Do Common Household Chemicals Affect Your Weight?

From Drugs.com - February 13, 2018

Do Common Household Chemicals Affect Your Weight?

TUESDAY, Feb. 13, 2018 -- After losing weight, many dieters soon regain much of what they took off. Now, research hints that chemicals lurking in clothing and furniture may play a role in this frustrating yo-yo cycle.

Widely used manmade chemicals called perfluoroalkyl substances (PFAS) may undermine dieters' attempts to maintain weight loss by slowing down the body's metabolism, the new study suggests.

The study ca not prove cause-and-effect, but "found that individuals with higher blood levels of these chemicals had more difficulties of maintaining weight loss after dieting," said study lead author Dr. Qi Sun. "This pattern is primarily observed in women."

Sun is an assistant professor of nutrition at the Harvard School of Public Health.

Perfluoroalkyl substances have been used for over 60 years in developed countries like the United States.

"These chemicals are both water- and oil-repellent," Sun said. They are found in many consumer products, including nonstick cookware, waterproof clothing, stain-resistant carpeting and furniture fabrics, and food wrappers.

What's more, the chemicals are persistent and ubiquitous, said Sun. "They are detectable in blood in most U.S. residents," he said. "They are a fact of modern-day industrial life."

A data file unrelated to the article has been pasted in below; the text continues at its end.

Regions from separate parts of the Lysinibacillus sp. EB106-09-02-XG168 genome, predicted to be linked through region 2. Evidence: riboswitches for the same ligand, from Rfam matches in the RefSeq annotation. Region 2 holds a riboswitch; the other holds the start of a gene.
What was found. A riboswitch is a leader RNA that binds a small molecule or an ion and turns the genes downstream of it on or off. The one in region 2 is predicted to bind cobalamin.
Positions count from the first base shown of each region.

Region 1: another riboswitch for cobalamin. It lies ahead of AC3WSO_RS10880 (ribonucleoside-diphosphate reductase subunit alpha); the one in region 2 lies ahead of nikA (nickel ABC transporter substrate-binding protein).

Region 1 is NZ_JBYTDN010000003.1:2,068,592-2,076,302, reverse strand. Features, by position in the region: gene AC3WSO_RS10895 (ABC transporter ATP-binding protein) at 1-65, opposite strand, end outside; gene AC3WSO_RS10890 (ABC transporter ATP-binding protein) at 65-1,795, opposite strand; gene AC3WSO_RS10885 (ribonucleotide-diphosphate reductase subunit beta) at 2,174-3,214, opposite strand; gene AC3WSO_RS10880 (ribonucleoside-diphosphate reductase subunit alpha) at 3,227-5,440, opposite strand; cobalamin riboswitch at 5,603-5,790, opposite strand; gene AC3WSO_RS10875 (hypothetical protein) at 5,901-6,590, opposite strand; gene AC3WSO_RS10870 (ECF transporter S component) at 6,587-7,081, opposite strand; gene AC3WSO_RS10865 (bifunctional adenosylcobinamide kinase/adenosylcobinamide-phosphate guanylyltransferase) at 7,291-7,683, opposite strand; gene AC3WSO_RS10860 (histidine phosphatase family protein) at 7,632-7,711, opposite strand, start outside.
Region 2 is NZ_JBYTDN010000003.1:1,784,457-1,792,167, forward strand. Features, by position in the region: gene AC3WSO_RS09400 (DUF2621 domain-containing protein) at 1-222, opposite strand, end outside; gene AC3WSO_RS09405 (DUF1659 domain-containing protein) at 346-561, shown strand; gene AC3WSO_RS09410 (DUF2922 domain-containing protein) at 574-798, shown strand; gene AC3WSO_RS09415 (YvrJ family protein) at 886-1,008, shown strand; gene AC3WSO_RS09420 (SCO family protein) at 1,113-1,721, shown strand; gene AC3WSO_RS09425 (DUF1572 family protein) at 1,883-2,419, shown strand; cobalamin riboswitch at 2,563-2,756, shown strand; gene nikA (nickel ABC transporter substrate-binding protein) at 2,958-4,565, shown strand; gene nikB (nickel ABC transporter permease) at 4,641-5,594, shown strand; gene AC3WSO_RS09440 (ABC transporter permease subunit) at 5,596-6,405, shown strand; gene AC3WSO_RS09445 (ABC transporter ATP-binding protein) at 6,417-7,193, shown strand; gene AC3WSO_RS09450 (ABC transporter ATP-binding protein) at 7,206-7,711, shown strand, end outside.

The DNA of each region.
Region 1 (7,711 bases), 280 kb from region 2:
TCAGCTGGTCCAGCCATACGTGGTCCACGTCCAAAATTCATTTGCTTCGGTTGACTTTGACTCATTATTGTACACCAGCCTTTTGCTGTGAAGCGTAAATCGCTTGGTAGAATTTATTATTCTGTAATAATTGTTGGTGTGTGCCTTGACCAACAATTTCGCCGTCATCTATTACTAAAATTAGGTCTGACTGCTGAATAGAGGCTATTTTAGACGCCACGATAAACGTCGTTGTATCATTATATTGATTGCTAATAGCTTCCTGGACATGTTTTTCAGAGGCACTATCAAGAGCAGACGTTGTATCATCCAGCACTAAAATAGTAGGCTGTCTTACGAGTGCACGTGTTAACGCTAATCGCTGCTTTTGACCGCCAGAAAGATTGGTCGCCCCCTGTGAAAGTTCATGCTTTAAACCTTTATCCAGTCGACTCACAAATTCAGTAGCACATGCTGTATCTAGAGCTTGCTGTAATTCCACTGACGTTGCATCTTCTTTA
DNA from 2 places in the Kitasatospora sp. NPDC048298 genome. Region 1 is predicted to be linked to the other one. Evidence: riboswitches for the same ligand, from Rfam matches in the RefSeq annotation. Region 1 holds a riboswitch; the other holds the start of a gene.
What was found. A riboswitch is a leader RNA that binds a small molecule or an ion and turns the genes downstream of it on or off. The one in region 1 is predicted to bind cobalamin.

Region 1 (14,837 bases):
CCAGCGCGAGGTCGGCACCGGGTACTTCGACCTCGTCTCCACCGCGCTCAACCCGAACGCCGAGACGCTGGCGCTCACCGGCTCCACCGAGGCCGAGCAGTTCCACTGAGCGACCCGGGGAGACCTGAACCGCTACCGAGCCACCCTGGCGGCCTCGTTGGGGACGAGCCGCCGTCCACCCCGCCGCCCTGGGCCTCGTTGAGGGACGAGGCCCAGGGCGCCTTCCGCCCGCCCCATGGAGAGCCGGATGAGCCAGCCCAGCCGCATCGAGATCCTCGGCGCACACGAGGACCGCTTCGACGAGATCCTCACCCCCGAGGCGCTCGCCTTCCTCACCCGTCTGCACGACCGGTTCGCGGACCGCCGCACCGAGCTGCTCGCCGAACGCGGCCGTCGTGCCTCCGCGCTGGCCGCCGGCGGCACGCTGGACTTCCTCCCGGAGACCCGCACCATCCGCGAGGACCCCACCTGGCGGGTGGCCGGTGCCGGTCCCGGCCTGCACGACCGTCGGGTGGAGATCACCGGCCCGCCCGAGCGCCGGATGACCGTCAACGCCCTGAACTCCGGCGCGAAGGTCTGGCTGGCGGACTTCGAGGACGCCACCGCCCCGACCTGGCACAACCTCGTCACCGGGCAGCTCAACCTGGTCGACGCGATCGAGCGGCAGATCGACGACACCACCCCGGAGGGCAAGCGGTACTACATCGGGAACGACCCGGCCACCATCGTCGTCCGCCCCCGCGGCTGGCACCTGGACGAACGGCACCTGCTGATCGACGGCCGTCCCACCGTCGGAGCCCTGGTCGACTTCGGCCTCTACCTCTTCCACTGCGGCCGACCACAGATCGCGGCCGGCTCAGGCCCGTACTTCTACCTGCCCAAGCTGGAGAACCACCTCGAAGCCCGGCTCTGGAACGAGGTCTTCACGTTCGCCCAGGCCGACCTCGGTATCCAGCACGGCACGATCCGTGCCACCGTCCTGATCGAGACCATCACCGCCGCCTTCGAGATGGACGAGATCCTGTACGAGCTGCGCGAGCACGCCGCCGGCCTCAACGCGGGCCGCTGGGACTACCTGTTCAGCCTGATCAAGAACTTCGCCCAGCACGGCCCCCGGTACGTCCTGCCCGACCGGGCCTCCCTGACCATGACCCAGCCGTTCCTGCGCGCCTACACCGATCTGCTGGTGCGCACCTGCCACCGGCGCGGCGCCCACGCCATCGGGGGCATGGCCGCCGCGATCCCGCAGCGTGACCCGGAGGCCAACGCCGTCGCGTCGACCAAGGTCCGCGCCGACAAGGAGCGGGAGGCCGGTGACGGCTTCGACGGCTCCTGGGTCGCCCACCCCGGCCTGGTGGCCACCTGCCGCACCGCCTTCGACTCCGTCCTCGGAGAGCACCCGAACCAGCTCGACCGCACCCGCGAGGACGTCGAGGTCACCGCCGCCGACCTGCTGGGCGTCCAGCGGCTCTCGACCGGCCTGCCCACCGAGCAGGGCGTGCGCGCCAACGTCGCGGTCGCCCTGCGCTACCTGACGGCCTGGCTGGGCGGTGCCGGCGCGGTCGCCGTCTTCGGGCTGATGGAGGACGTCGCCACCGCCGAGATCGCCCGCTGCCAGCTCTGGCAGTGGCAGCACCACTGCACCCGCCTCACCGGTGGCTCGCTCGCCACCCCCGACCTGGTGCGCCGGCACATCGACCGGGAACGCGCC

Prior animal research has linked PFAS exposure to weight gain and obesity in animals. This has earned them the nickname "obesogens." Other studies have also linked them to cancer, hormone disruption, immune dysfunction and high cholesterol.

This investigation focused on more than 600 overweight or obese men and women aged 30 to 70. All had participated in a two-year obesity study in the mid-2000s.

In the process of tracking the cardiovascular impact of four different diets, the trial measured PFAS exposure at enrollment.

On average, participants lost 14 pounds during the first half-year of dieting, but then regained six pounds during the following 18 months.

Those with the highest blood levels of PFAS at the start were the most vulnerable to regaining weight. They also had significantly lower post-diet metabolism, or "resting metabolism," causing them to burn fewer calories throughout the day, according to the study.

Women faced the highest risk for PFAS-linked weight gain, the team found. And women in the top one-third in terms of pre-diet PFAS exposure regained roughly four to five pounds more than women in the bottom third.

Sun said it's not clear why women seem more vulnerable, but hormones likely play a role.


Continue reading at Drugs.com »